And I have met and read my share of those who dismiss young earth views, not the majority, but a few loud ones who are dismissive and mocking toward those who disagree. So the jerk quotient cuts both ways.
3) Believing in a young earth hurts our credibility and witness to the world and if we’d only embrace evolutionary theory, a huge flood of unbelievers would storm into the church.
It seems the evangelical world is increasingly embarrassed by those who believe in a young earth. We are viewed as an impediment to the gospel, an impediment to being salt and light in the culture. But honestly, I’ve never shared Christ with anyone who said, “Do you believe God created the world in six days?” (they likely assumed I did) and said “oh gosh, I could never be one of those.”
I’m not embarrassed to believe Genesis is true and the six day creation account is real. I’m not embarrassed at all. I believe God’s Word. Now, I don’t argue this issue, but I try not to be argumentative when I share Christ anyways, because that’s not the spirit with which we should be known. We should be known by our love. But my point is that a Christian can affirm the validity of Genesis and be loving.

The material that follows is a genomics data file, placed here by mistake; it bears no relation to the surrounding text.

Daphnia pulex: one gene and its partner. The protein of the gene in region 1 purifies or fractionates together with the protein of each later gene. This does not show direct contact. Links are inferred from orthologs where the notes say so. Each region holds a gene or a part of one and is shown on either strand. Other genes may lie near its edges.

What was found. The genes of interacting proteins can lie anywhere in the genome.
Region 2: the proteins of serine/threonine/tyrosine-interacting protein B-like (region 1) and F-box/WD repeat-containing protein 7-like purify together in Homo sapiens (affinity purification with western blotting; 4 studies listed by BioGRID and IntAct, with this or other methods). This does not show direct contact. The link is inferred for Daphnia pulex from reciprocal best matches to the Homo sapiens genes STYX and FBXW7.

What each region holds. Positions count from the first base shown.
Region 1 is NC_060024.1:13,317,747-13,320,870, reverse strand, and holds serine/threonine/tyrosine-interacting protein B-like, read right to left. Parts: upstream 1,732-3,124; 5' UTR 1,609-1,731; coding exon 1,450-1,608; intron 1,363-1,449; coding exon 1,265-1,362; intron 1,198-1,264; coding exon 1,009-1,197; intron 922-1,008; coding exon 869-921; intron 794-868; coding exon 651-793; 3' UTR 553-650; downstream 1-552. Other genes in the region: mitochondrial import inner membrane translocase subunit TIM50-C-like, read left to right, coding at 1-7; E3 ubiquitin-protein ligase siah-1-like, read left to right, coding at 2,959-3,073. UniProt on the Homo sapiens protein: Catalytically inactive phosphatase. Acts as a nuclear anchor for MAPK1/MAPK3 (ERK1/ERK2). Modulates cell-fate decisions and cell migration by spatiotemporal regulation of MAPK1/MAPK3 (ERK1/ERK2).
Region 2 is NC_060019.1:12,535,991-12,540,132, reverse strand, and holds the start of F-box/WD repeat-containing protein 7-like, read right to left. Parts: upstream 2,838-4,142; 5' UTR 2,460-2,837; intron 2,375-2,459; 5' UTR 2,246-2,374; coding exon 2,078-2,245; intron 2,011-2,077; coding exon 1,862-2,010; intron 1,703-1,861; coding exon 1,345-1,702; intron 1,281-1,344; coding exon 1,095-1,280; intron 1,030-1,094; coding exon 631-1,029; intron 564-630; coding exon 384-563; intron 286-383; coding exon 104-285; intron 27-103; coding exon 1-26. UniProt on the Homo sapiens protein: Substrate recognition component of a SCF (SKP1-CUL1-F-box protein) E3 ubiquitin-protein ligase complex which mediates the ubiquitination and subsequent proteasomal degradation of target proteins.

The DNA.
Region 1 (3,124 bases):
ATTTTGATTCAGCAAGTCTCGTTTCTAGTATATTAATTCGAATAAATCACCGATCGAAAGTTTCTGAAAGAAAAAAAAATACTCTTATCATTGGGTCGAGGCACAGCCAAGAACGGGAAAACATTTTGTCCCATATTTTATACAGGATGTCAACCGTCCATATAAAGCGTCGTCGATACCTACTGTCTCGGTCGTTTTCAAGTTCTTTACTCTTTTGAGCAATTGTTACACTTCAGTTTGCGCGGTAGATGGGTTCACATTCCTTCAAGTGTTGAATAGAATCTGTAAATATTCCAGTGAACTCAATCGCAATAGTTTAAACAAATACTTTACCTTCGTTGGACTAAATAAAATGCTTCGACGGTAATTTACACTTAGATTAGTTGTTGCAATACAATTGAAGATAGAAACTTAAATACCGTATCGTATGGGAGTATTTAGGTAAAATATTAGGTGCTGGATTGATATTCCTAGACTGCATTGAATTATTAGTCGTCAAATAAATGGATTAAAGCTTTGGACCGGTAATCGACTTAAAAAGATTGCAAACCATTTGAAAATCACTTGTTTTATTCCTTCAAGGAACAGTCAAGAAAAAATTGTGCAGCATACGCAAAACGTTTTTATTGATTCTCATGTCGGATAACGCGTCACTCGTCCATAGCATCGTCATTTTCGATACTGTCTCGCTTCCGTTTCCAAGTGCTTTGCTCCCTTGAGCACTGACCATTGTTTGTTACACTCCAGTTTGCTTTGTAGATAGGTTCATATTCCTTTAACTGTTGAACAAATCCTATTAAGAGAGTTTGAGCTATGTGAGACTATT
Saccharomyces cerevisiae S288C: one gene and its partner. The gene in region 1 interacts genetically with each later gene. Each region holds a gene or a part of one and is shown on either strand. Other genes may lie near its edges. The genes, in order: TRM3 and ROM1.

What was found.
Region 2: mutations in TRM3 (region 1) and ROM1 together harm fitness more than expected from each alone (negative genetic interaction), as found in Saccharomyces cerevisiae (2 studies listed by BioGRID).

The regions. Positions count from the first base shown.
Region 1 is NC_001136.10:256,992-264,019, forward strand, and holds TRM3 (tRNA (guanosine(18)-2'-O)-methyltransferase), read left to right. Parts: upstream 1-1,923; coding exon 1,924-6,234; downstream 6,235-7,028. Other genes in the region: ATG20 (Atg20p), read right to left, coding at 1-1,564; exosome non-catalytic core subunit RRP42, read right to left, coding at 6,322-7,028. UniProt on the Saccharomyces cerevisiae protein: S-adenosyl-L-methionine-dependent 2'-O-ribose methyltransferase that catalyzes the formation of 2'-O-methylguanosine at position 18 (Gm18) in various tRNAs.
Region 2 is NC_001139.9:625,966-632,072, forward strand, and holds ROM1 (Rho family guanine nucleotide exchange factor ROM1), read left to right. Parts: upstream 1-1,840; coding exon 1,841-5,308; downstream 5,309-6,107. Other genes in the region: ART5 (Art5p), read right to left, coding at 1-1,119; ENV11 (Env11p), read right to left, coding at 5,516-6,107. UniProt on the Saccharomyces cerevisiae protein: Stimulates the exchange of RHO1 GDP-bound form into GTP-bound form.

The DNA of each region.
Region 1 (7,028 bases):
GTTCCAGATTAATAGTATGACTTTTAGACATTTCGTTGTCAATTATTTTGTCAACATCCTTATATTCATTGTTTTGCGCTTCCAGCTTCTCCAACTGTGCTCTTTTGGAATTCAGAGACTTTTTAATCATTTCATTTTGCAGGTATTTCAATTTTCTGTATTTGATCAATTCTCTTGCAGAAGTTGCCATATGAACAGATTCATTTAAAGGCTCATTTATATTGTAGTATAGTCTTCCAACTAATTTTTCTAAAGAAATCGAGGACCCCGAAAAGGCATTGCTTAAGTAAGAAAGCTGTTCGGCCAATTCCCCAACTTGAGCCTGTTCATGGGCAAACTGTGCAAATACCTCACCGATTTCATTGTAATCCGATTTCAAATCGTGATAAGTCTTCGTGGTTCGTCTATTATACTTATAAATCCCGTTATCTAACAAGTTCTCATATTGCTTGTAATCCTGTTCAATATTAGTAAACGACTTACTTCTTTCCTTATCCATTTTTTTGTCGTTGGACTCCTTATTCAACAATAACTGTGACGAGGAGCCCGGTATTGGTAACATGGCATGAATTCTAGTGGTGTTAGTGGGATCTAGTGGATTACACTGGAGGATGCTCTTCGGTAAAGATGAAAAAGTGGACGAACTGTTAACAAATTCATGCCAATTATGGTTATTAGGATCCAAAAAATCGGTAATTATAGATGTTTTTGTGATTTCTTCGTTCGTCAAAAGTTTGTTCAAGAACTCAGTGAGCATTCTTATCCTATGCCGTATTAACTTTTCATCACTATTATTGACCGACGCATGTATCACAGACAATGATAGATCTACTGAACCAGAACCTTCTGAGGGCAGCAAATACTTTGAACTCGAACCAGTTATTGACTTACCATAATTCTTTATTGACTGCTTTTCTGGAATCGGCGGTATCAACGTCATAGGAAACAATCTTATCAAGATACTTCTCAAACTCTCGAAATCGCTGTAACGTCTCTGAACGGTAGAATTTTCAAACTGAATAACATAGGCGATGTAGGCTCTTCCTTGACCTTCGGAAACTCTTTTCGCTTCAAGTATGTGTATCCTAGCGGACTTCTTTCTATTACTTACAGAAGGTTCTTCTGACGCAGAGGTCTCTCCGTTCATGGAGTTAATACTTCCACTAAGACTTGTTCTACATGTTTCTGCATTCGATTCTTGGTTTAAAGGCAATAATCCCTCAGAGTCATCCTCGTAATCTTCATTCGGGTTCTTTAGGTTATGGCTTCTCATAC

What’ s more, I don’t read anywhere in the New Testament where Jesus says, “Preach the gospel, love others, and believe in evolution and folks will come to faith.” Creation/evolution is not the big stumblingblock to salvation for unbelievers. Unbelief is. Satan is at work blinding minds. We don’t have to bend and contort our theological positions to make them more palatable to the masses.